During this time of fear and uncertainty, everyone is seeking protection and solutions against the spreading of COVID-19. As a consequence, two goods have become extremely popular worldwide after the coronavirus outbreak: hand sanitisers and face masks. Many governments are enacting measures to prevent the overpricing of these items, since some shops tried to increase the price ‘up to 6000%’, as reported by the Italian newspaper Il Quotidiano. Even the non-profit organisation Peta has been recently in the eye of the storm, as people are wondering whether Peta’s face mask is the right way to promote the vegan cause.
Why are Peta selling face masks?
‘Meat markets breed killer diseases. Go vegan’. This catchphrase is blazoned on the face masks sold on the Peta U.S. online shop. In the press release issued on February 28, it is specified that ‘Peta is urging people to go vegan in the face of the coronavirus crisis because it’s the only way to cut off animal-borne pathogens at the source’. As a matter of fact, many viruses like SARS or the avian flu are reported as zoonotic by the main health authorities, and now it seems that the link between the coronavirus outbreak and the trade of bushmeat ‘has been confirmed’, The China Daily reveals.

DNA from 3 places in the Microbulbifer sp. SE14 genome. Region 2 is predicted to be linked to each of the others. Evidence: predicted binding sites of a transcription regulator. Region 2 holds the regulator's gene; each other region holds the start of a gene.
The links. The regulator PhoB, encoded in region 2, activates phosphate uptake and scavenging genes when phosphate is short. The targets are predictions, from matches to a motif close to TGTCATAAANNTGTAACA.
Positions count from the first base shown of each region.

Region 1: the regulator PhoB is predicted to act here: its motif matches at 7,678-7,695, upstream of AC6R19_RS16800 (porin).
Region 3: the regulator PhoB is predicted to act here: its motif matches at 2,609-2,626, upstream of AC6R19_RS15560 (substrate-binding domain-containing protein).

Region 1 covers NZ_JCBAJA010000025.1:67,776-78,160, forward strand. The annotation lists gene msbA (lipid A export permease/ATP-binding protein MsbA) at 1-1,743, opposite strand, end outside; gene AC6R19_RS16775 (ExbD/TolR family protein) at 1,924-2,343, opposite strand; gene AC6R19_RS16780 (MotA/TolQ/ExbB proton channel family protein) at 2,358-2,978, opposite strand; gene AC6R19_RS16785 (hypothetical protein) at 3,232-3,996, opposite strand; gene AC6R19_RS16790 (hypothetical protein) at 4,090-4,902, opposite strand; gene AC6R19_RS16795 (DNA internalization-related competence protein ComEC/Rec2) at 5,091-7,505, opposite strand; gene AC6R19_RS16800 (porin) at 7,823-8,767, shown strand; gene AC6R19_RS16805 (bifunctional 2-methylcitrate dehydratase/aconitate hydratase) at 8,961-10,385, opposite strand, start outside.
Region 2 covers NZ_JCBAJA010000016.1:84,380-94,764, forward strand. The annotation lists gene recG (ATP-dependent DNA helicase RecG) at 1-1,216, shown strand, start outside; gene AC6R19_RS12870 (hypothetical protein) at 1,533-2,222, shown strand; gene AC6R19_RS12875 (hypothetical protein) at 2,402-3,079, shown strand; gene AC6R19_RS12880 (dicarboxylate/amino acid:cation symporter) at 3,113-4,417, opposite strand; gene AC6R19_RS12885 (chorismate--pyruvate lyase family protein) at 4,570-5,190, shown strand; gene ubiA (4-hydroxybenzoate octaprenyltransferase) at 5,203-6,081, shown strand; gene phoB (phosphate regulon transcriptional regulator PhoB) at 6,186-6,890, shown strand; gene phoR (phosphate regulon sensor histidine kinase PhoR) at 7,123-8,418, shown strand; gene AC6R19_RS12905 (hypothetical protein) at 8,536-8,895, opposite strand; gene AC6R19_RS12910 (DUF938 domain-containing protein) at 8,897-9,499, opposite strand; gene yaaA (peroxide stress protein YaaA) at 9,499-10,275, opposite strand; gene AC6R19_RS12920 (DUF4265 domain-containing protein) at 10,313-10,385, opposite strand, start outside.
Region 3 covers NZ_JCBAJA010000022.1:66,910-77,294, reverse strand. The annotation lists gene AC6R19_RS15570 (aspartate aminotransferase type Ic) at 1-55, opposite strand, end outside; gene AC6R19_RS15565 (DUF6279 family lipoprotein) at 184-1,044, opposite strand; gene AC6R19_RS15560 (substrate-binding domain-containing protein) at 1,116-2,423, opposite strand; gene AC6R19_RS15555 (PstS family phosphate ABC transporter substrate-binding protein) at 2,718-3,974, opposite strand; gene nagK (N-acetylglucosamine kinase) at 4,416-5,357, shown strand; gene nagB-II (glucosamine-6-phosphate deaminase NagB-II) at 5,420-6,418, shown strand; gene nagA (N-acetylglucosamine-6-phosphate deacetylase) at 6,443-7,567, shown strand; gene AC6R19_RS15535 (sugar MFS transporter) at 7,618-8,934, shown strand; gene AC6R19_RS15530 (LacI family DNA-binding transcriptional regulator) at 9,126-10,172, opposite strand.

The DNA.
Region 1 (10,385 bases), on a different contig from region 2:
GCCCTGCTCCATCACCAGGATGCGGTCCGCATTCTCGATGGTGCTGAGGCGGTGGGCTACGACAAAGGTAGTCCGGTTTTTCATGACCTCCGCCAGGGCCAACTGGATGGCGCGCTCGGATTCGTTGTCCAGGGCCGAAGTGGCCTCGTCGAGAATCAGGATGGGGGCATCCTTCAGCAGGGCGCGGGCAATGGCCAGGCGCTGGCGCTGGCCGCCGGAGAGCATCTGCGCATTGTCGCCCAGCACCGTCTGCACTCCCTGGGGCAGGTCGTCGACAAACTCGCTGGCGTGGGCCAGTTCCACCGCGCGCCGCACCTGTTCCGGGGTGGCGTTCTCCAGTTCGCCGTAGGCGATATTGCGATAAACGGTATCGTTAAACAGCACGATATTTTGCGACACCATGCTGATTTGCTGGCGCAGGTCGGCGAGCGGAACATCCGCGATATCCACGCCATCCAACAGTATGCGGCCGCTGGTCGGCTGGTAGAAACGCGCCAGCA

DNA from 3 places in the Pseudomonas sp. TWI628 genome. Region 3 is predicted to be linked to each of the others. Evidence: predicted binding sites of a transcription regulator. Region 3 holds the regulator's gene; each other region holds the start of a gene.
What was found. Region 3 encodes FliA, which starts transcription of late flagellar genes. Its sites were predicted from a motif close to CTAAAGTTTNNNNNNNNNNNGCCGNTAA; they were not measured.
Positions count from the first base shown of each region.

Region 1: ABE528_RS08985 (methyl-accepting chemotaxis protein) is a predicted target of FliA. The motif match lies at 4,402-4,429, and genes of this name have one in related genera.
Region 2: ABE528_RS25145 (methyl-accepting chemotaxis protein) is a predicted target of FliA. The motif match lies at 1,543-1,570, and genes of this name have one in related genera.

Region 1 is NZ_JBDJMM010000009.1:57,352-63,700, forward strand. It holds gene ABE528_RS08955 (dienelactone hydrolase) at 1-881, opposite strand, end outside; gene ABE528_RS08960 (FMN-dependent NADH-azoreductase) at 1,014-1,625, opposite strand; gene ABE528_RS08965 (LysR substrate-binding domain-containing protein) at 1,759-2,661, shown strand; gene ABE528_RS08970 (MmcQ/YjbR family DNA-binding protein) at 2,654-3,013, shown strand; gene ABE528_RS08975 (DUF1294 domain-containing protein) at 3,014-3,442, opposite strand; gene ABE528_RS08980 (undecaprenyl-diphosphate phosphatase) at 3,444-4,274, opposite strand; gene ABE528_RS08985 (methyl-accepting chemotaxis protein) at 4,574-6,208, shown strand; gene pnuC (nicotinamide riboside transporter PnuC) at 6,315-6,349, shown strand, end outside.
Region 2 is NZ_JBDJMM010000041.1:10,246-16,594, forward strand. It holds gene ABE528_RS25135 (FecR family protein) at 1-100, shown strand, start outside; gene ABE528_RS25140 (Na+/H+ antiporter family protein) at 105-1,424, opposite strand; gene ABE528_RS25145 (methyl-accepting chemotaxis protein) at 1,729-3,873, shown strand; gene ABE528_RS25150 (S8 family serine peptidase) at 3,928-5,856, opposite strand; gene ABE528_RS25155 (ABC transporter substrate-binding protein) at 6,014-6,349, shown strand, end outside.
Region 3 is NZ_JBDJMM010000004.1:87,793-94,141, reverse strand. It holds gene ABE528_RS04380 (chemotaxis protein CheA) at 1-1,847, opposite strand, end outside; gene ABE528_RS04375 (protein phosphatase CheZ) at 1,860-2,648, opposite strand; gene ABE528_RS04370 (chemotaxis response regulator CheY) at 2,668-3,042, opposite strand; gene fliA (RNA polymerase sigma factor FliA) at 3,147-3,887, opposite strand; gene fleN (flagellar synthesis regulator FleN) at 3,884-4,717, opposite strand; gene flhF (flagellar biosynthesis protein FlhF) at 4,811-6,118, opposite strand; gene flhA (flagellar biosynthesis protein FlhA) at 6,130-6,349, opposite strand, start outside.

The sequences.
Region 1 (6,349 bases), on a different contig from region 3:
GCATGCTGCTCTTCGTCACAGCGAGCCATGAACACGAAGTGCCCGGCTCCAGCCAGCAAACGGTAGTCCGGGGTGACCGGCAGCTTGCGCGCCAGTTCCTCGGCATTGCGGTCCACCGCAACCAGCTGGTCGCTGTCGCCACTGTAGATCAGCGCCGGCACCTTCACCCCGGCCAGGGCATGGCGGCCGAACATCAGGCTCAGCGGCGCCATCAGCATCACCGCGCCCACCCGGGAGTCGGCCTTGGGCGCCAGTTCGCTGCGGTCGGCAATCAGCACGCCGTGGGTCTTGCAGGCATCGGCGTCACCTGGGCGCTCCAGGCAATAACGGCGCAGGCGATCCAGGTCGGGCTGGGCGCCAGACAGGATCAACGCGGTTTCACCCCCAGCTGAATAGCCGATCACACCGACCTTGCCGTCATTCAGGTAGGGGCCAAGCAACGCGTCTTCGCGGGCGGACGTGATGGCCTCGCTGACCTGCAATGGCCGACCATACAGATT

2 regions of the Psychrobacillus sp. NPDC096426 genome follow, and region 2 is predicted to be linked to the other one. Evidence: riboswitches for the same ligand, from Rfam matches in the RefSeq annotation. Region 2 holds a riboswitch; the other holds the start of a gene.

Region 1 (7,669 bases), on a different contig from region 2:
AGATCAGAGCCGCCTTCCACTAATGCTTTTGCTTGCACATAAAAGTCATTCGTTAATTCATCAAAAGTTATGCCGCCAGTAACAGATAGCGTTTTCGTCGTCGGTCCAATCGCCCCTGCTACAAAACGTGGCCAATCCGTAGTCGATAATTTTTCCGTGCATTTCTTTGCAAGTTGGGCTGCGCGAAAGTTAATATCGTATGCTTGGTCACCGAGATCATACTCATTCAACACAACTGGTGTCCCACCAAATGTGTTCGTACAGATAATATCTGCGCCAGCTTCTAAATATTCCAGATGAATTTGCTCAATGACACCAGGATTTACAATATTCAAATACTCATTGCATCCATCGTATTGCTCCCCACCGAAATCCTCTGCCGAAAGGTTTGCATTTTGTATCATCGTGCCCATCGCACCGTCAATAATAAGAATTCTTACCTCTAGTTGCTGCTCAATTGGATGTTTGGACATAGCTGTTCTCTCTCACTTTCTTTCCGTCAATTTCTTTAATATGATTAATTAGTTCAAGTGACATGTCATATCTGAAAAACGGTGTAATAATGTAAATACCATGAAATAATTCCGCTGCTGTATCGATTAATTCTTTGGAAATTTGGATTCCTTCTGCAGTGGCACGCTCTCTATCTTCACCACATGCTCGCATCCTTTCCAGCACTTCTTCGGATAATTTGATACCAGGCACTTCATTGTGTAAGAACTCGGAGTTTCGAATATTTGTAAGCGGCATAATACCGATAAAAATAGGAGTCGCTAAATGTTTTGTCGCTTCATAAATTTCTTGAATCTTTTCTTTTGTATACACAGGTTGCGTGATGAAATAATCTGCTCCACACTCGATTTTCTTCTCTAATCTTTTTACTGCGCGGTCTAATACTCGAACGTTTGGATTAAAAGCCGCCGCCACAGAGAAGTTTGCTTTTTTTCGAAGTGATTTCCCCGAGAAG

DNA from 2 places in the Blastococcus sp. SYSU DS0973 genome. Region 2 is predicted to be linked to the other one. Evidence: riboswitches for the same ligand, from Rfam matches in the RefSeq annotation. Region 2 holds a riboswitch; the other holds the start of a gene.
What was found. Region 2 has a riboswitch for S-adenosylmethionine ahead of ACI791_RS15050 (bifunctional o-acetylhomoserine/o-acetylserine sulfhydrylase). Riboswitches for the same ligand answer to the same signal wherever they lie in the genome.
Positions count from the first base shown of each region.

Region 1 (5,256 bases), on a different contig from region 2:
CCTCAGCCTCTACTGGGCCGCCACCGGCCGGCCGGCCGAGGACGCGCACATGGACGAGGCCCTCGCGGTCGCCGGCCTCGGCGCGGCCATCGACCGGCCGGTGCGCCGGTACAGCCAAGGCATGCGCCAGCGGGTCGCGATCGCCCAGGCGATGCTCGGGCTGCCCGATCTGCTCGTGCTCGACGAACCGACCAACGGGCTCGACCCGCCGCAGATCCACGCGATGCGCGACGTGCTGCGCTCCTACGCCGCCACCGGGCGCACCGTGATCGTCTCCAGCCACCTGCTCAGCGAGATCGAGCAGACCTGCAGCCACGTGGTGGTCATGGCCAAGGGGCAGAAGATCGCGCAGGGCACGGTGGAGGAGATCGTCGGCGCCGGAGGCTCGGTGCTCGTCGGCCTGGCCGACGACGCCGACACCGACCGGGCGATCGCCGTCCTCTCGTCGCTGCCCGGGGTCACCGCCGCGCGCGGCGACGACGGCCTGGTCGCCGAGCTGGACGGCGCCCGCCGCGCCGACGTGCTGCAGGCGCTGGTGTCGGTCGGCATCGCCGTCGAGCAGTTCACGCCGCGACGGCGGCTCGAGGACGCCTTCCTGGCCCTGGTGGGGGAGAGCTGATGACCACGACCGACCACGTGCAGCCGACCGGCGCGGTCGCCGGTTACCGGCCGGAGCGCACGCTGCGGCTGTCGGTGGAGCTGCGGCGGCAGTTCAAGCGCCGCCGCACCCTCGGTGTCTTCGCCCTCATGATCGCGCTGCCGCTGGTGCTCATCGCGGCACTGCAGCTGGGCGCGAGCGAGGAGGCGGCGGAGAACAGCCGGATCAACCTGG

The effectiveness of Peta’s face masks?
Health authorities confirmed that face masks can be helpful in case you have symptoms, protecting others in case you are ill, as they capture droplets, one of the many transmission routes. Even if the sale of surgical masks is skyrocketing, experts say that the most effective mask seems to be the N95 respirator, because it filters out 95% of airborne particles and it has a tight fitting. Peta’s mask is made of cotton and, like surgery masks, is loose and has no air filter, so it does not prevent you from being infected.
Is this the right way to promote the vegan cause?
When activism deals with such delicate circumstances, it needs to be thought-out. It is true that animal exploitation and the outbreak of new viruses are connected and choosing the right channel to convey this message is crucial. Scientific information requires thoroughly written texts in which people can find explanations and arguments. Slogans enclosing scientific opinions may be misleading and labelled as biased, since people usually ignore the reasons supporting the statement. On top of this, the fact of selling a catchphrase on a product that is often bought for fear may put a non-profit organisation in a bad light, even if the latter has acted with the best intentions.